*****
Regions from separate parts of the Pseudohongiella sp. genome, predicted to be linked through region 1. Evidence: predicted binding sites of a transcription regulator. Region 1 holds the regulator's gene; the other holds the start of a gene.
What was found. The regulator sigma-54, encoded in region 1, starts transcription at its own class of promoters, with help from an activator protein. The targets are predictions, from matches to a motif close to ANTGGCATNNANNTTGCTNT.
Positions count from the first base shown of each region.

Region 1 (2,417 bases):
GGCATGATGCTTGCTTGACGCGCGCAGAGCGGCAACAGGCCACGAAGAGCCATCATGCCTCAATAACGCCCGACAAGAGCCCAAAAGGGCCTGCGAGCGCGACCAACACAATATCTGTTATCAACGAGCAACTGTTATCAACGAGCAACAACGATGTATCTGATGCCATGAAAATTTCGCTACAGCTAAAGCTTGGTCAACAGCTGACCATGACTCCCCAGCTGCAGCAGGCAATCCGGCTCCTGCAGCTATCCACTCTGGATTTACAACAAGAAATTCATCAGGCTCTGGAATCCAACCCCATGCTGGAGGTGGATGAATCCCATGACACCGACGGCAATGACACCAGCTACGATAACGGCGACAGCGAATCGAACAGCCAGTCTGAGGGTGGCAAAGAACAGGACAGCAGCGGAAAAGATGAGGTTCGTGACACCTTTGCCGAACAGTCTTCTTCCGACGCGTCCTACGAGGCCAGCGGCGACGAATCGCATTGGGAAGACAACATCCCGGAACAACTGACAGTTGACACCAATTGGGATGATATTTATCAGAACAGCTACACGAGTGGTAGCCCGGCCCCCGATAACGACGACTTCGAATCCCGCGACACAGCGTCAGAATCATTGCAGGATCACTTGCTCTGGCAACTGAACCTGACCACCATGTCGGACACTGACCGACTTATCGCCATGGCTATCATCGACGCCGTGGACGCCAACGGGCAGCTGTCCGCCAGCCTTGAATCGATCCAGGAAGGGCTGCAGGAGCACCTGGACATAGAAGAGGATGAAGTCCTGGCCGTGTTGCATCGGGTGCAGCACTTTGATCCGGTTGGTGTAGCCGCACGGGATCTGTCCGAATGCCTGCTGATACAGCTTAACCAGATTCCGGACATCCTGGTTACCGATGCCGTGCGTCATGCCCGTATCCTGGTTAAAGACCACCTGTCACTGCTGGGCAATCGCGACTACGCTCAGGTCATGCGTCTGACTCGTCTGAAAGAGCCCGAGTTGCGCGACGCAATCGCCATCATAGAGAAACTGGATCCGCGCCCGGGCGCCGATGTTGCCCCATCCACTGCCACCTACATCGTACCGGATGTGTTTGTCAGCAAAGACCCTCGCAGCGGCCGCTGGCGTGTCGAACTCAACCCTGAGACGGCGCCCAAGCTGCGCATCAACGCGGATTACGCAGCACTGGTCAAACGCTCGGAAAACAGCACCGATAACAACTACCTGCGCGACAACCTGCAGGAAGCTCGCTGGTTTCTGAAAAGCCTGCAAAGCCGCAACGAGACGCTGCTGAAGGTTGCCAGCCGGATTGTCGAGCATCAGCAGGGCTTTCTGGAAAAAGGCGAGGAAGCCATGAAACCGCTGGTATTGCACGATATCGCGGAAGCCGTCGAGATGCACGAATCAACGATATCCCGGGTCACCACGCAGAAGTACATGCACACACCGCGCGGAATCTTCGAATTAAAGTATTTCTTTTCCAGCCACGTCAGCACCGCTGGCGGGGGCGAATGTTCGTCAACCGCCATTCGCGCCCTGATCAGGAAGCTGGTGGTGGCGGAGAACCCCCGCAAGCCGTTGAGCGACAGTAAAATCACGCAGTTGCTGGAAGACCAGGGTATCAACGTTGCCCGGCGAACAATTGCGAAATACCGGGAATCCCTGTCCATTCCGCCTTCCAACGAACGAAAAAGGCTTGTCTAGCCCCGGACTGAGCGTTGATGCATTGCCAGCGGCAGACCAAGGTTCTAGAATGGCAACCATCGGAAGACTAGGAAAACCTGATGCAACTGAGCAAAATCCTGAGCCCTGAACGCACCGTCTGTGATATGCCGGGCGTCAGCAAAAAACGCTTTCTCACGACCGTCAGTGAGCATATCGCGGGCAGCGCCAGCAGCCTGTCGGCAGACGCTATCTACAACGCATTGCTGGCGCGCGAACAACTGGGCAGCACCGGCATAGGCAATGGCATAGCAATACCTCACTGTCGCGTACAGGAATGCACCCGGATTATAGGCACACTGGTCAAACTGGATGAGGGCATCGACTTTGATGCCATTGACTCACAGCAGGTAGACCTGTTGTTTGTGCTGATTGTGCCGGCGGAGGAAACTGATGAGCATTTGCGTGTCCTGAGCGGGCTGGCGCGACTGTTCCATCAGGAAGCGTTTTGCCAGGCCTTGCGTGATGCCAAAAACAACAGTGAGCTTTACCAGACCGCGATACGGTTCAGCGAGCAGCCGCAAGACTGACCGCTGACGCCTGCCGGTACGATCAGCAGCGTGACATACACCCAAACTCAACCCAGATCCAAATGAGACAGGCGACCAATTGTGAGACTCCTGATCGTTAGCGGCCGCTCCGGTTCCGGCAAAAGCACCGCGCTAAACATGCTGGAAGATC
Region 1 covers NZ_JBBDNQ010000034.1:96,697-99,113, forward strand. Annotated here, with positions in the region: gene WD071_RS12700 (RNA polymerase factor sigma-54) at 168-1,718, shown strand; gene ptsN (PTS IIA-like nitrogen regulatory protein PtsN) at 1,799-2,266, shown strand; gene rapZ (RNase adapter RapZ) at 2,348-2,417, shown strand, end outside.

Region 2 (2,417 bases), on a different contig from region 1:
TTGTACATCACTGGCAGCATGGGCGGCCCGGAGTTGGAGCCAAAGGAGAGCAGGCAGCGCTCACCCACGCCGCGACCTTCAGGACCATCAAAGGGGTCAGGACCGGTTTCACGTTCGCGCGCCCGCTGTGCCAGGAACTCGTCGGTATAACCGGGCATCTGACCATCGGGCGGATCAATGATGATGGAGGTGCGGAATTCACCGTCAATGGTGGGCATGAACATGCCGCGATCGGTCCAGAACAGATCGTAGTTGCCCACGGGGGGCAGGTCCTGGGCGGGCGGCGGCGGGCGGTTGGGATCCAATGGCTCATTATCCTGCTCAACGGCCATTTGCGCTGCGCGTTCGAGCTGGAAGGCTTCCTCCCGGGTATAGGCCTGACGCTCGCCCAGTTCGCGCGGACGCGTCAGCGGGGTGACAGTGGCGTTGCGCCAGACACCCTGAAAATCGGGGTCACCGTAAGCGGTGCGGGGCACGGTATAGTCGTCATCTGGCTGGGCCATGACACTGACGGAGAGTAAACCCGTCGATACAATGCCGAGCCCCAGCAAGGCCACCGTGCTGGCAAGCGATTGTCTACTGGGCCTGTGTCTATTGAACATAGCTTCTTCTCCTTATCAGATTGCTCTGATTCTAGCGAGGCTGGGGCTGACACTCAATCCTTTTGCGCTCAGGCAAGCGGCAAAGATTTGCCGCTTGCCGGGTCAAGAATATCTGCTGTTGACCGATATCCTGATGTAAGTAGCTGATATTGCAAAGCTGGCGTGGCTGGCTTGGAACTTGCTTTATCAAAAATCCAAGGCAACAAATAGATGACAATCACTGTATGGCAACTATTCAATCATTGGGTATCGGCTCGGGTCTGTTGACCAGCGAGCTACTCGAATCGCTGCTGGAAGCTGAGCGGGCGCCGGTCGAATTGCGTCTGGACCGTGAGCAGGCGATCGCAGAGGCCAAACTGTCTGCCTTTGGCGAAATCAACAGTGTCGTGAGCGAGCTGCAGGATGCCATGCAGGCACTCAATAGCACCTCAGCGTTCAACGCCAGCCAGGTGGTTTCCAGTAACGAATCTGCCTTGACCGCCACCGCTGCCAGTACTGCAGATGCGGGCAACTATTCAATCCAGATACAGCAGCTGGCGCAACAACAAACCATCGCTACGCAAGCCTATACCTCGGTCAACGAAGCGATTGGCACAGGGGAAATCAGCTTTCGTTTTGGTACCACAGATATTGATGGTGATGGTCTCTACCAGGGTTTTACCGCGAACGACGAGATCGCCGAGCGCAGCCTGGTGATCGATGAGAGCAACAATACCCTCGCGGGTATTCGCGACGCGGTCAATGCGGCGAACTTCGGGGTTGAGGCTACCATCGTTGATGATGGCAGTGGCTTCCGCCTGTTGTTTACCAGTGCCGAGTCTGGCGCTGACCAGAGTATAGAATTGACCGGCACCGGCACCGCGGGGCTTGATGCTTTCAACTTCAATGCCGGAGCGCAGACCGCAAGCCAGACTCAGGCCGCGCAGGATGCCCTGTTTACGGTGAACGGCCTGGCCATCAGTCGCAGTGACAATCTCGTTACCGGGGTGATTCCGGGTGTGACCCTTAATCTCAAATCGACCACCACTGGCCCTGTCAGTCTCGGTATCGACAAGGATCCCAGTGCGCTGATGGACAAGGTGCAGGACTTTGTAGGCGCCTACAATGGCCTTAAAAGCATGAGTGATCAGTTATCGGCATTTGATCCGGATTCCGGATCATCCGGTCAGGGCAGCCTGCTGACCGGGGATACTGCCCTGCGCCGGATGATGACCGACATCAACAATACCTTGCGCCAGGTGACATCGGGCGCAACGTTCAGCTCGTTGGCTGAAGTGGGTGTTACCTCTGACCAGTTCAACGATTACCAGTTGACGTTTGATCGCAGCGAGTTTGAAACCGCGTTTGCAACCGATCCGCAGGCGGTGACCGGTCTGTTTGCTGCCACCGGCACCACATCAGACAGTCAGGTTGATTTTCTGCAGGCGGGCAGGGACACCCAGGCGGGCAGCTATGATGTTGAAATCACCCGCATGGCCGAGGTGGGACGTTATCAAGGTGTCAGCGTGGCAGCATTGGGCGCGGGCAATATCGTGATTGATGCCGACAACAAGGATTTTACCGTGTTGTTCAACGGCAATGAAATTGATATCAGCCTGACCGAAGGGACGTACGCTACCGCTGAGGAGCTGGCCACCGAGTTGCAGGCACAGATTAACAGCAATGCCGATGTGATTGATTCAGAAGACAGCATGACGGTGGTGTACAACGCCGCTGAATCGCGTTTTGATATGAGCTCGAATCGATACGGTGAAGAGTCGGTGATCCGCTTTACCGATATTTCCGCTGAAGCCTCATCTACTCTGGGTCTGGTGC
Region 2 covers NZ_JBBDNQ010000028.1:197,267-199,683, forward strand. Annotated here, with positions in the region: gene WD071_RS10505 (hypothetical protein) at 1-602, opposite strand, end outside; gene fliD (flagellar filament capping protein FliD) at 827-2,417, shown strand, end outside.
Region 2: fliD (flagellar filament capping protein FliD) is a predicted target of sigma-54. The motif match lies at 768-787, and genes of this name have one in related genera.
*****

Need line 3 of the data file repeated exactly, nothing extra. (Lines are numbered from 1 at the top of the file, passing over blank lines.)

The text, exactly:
Positions count from the first base shown of each region.